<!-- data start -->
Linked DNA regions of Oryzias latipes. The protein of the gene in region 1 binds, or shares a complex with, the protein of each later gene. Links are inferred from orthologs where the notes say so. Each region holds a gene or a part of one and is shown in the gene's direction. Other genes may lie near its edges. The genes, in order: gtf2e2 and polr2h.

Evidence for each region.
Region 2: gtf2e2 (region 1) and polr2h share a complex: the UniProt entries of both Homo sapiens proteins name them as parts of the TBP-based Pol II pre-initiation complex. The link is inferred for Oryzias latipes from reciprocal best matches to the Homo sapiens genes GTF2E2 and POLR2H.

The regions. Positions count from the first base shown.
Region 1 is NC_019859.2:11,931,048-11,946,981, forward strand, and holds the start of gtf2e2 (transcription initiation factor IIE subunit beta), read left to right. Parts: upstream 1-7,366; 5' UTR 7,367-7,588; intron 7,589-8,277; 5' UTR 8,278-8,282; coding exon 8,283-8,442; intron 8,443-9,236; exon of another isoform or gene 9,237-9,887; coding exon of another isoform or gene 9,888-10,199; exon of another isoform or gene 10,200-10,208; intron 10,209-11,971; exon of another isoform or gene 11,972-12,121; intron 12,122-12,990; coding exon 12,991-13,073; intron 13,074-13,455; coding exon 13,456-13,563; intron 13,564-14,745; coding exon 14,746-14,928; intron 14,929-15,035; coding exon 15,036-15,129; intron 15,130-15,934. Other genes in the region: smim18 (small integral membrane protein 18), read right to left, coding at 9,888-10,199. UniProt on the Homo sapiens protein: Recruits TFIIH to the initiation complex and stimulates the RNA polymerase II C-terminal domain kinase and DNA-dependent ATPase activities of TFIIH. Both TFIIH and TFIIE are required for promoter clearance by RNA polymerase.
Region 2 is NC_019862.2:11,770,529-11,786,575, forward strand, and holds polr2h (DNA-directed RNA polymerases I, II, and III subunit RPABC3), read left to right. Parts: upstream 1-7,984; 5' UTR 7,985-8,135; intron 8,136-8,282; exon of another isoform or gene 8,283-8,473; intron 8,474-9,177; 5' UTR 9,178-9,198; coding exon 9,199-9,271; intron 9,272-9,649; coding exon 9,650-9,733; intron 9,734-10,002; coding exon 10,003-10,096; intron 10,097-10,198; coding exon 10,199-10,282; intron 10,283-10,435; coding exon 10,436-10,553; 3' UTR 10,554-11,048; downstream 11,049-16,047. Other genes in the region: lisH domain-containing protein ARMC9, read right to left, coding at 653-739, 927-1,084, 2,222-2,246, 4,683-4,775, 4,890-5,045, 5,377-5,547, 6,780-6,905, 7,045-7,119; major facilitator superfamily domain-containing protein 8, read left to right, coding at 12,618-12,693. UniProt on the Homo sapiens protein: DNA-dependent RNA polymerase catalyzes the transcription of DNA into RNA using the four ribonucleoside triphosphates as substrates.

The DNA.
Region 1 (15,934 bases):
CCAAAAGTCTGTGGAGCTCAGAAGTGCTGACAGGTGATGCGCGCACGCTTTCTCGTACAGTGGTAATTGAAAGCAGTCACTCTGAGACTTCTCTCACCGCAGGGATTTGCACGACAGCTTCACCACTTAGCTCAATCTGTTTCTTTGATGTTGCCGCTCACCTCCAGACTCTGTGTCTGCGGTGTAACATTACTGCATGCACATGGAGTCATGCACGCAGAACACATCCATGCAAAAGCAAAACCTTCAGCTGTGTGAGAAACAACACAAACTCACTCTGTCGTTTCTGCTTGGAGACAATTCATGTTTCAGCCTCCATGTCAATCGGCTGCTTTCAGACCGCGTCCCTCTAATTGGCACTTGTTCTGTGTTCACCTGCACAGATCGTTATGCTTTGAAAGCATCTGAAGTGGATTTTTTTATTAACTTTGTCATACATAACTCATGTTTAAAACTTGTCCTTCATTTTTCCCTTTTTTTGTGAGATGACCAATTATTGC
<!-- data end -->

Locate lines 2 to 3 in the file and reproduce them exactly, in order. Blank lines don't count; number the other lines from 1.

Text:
Evidence for each region.
Region 2: gtf2e2 (region 1) and polr2h share a complex: the UniProt entries of both Homo sapiens proteins name them as parts of the TBP-based Pol II pre-initiation complex. The link is inferred for Oryzias latipes from reciprocal best matches to the Homo sapiens genes GTF2E2 and POLR2H.